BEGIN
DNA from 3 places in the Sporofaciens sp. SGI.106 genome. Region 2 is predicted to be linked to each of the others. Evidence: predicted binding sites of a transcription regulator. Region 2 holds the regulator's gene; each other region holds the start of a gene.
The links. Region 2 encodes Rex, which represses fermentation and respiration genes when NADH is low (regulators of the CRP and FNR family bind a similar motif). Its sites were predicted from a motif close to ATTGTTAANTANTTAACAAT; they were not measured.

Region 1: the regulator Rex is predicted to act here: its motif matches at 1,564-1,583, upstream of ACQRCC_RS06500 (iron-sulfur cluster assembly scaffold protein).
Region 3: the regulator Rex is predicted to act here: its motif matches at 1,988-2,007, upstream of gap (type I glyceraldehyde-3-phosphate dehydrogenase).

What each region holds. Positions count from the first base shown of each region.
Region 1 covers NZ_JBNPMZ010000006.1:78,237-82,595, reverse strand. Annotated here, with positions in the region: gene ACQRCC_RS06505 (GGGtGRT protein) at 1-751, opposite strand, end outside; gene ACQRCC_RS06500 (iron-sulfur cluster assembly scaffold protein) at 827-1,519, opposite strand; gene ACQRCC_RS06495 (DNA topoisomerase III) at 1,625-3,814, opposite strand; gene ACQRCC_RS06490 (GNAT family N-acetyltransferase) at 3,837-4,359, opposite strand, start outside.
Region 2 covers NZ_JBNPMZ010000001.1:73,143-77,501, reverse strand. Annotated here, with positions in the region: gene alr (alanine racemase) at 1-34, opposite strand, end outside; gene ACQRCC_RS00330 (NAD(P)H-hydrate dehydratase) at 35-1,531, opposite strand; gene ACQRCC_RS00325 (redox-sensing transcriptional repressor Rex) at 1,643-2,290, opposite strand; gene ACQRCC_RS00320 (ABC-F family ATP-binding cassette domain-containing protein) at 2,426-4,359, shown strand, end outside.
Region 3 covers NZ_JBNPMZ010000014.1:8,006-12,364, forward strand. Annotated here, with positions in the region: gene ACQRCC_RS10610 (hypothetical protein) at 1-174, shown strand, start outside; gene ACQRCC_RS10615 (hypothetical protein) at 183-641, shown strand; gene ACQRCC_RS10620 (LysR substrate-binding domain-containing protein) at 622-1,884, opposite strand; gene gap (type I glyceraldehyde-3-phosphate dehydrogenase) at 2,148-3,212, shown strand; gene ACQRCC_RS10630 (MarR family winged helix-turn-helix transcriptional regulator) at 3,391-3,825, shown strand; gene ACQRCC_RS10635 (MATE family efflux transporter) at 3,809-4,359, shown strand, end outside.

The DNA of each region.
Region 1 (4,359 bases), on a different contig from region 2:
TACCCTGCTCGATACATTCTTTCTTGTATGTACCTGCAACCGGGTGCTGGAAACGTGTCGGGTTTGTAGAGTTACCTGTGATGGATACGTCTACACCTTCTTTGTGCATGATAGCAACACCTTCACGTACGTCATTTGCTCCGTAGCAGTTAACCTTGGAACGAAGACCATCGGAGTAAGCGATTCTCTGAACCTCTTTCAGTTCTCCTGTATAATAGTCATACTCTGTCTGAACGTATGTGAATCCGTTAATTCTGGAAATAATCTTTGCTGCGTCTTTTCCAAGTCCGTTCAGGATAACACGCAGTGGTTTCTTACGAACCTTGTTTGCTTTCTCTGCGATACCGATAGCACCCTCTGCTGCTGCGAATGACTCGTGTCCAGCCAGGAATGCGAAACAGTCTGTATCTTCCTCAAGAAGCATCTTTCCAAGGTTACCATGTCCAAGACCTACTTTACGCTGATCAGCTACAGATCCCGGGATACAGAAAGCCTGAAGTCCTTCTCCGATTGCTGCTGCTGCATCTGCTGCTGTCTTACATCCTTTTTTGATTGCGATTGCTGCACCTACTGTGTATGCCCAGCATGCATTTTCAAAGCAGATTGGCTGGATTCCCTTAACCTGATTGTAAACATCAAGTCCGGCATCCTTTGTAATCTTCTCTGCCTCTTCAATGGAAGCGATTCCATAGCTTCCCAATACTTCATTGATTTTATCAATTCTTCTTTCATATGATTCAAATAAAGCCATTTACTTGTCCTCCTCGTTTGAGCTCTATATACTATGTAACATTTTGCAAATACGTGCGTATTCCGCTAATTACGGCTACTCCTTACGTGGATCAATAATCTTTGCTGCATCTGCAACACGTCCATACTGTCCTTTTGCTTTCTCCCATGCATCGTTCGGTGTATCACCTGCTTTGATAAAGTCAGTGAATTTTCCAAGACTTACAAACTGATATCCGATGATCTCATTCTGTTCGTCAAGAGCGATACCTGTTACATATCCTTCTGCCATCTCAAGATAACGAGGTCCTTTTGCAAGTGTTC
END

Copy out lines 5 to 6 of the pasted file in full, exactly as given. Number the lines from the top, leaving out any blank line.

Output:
What each region holds. Positions count from the first base shown of each region.
Region 1 covers NZ_JBNPMZ010000006.1:78,237-82,595, reverse strand. Annotated here, with positions in the region: gene ACQRCC_RS06505 (GGGtGRT protein) at 1-751, opposite strand, end outside; gene ACQRCC_RS06500 (iron-sulfur cluster assembly scaffold protein) at 827-1,519, opposite strand; gene ACQRCC_RS06495 (DNA topoisomerase III) at 1,625-3,814, opposite strand; gene ACQRCC_RS06490 (GNAT family N-acetyltransferase) at 3,837-4,359, opposite strand, start outside.